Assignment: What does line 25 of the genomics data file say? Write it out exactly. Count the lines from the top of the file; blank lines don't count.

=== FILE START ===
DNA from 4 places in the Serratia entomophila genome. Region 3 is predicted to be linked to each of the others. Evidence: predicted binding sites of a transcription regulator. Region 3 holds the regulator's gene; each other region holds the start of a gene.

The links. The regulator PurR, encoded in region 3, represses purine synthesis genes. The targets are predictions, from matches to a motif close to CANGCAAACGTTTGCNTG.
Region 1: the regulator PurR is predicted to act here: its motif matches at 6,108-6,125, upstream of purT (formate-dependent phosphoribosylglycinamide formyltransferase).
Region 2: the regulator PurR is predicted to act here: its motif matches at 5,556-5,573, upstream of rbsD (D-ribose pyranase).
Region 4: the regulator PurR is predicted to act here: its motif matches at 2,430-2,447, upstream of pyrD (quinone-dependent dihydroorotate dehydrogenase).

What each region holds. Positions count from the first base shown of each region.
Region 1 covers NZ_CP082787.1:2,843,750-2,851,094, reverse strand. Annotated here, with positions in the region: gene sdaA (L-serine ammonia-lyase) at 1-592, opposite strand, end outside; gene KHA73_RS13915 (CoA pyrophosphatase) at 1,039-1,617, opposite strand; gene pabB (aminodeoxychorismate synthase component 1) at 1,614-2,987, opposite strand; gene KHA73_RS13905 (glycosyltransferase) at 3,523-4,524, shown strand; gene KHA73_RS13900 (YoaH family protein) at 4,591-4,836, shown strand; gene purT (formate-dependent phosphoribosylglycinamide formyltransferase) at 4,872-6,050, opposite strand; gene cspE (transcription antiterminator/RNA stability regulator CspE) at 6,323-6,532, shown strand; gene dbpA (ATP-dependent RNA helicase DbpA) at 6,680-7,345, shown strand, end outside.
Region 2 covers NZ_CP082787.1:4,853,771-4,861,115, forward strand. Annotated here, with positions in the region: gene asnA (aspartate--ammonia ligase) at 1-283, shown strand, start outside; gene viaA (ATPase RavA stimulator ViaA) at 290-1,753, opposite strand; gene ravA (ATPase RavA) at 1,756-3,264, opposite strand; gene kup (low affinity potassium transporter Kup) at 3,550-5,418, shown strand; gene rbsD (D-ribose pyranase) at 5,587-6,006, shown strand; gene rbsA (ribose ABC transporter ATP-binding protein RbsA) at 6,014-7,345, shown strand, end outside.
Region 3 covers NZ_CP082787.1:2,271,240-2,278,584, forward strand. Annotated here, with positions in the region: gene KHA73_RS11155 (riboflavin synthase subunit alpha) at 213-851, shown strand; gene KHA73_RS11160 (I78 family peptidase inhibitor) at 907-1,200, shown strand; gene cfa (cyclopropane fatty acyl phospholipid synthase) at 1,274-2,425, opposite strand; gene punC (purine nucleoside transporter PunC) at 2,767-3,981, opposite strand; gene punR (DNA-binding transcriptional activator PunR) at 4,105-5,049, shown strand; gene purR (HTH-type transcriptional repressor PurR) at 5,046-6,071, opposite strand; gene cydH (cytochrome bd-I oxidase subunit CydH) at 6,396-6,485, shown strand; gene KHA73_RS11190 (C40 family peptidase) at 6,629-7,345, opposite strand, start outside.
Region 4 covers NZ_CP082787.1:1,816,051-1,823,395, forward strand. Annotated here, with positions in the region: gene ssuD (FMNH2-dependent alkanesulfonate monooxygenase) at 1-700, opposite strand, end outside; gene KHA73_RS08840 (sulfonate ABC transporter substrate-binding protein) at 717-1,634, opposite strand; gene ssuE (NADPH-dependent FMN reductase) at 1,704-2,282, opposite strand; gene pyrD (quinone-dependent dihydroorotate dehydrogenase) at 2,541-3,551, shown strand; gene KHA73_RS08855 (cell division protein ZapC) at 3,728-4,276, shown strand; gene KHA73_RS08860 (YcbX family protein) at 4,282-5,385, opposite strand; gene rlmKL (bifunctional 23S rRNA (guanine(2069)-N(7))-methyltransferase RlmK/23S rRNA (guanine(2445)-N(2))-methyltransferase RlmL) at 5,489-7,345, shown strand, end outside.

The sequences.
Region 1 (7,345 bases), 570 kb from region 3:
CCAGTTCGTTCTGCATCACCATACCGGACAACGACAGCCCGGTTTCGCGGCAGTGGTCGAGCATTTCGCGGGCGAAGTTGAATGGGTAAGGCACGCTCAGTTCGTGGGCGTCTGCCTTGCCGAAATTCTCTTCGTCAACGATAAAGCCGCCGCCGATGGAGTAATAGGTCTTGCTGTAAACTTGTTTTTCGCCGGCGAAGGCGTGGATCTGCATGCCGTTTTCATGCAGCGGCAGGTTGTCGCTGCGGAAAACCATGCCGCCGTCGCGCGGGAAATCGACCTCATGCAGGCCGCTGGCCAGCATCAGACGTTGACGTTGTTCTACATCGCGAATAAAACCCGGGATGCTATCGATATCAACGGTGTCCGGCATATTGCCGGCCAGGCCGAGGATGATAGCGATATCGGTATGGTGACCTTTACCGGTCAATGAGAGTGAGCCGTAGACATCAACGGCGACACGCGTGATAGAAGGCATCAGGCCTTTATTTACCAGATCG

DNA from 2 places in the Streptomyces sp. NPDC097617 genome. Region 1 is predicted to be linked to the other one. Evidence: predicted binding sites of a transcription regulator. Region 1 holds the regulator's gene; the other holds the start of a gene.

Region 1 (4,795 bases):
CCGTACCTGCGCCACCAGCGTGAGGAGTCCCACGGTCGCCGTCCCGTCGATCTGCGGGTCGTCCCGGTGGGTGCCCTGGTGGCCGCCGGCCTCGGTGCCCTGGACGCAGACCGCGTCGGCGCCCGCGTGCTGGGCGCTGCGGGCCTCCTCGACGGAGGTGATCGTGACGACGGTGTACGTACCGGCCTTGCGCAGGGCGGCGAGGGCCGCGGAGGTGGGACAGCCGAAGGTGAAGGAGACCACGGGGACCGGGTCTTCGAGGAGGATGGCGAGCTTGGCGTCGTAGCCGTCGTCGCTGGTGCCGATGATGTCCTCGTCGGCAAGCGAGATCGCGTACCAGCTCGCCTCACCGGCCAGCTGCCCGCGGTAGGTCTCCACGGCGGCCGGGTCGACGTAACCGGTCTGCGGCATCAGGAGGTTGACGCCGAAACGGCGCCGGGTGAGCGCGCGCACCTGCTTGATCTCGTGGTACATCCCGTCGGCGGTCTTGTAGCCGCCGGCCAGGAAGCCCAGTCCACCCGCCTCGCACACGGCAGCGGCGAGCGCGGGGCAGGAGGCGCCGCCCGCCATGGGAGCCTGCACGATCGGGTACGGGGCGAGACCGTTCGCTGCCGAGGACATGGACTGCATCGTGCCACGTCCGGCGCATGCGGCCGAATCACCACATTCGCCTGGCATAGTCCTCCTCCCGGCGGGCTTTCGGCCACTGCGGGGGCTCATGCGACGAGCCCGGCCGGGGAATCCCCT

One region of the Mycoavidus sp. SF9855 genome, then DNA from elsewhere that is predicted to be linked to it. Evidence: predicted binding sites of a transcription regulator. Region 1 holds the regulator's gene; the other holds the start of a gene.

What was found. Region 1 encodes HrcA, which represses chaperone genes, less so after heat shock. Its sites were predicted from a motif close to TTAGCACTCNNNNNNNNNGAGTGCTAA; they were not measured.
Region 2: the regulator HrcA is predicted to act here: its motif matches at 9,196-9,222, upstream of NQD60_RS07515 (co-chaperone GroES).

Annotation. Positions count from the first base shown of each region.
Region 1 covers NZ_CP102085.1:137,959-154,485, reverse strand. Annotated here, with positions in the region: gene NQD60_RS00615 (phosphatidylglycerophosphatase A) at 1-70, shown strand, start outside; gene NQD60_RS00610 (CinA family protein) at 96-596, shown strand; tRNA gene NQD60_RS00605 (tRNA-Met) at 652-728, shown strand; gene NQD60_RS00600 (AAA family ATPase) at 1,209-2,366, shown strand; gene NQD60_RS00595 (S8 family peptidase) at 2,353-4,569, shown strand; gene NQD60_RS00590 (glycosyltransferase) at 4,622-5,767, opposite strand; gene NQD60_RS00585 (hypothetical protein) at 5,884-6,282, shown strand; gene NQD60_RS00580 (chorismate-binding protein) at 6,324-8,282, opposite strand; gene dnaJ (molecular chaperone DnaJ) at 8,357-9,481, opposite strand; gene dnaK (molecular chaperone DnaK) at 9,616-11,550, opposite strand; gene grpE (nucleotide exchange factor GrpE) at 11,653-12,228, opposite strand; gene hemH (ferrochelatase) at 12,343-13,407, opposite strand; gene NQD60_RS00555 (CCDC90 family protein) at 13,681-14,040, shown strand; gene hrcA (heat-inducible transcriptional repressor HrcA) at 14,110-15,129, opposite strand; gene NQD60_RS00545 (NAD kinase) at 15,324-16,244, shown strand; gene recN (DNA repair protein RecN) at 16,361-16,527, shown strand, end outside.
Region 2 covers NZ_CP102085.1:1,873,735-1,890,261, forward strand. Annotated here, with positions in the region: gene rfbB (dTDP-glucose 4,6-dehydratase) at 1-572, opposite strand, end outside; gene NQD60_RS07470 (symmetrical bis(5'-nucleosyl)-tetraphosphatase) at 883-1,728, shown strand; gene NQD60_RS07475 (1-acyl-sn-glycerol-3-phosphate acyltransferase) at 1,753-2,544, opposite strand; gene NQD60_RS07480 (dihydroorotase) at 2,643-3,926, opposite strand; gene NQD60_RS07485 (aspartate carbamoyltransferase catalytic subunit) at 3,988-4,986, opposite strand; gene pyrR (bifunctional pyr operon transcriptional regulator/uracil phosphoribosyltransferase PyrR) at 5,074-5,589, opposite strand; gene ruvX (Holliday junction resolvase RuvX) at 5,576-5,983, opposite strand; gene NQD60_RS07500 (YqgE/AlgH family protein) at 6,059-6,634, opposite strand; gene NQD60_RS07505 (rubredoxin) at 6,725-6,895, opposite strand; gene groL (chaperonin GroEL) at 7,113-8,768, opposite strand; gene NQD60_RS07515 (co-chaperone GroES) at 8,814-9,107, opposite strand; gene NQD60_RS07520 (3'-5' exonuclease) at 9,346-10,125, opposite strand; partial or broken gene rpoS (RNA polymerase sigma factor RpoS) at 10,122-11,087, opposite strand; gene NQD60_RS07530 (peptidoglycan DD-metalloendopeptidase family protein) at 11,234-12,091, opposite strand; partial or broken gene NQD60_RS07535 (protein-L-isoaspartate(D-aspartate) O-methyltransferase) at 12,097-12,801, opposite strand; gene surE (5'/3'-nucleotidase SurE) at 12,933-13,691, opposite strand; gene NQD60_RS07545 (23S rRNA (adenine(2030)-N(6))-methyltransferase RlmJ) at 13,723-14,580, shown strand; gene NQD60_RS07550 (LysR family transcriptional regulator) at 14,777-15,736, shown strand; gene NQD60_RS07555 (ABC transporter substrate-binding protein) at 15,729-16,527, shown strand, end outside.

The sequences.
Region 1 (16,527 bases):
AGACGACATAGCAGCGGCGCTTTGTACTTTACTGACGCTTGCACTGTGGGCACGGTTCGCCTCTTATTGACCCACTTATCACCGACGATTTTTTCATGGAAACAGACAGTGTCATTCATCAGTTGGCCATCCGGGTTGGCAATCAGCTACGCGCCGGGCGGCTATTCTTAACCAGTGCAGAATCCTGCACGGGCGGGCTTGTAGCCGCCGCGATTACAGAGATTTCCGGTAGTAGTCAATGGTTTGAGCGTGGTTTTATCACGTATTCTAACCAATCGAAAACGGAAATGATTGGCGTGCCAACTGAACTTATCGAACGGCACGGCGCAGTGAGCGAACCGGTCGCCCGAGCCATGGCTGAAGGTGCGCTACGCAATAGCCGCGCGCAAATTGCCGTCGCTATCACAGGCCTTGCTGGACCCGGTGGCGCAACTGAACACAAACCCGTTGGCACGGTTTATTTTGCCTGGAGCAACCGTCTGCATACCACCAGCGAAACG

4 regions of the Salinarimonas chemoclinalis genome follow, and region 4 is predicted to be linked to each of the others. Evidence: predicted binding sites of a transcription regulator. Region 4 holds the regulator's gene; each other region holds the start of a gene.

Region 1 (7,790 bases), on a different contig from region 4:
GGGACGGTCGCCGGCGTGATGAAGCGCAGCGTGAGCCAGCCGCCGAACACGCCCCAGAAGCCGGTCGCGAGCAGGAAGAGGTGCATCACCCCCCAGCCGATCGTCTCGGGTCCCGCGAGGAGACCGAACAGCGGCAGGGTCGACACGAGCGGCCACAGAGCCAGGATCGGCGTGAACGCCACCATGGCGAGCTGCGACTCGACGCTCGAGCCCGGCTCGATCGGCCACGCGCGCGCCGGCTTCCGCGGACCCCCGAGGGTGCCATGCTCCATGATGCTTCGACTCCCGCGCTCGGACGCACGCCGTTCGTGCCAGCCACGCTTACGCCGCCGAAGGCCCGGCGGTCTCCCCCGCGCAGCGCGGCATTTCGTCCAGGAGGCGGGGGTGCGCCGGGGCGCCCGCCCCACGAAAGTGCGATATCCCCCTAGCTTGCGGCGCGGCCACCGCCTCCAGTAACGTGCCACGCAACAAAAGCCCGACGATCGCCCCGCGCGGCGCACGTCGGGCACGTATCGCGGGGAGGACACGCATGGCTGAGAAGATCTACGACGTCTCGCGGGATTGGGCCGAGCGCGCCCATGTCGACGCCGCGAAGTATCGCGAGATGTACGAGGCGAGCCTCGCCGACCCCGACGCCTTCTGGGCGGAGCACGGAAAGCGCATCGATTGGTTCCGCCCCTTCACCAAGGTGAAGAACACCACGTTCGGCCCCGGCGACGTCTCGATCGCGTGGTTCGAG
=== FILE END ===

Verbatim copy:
AGACGACATAGCAGCGGCGCTTTGTACTTTACTGACGCTTGCACTGTGGGCACGGTTCGCCTCTTATTGACCCACTTATCACCGACGATTTTTTCATGGAAACAGACAGTGTCATTCATCAGTTGGCCATCCGGGTTGGCAATCAGCTACGCGCCGGGCGGCTATTCTTAACCAGTGCAGAATCCTGCACGGGCGGGCTTGTAGCCGCCGCGATTACAGAGATTTCCGGTAGTAGTCAATGGTTTGAGCGTGGTTTTATCACGTATTCTAACCAATCGAAAACGGAAATGATTGGCGTGCCAACTGAACTTATCGAACGGCACGGCGCAGTGAGCGAACCGGTCGCCCGAGCCATGGCTGAAGGTGCGCTACGCAATAGCCGCGCGCAAATTGCCGTCGCTATCACAGGCCTTGCTGGACCCGGTGGCGCAACTGAACACAAACCCGTTGGCACGGTTTATTTTGCCTGGAGCAACCGTCTGCATACCACCAGCGAAACG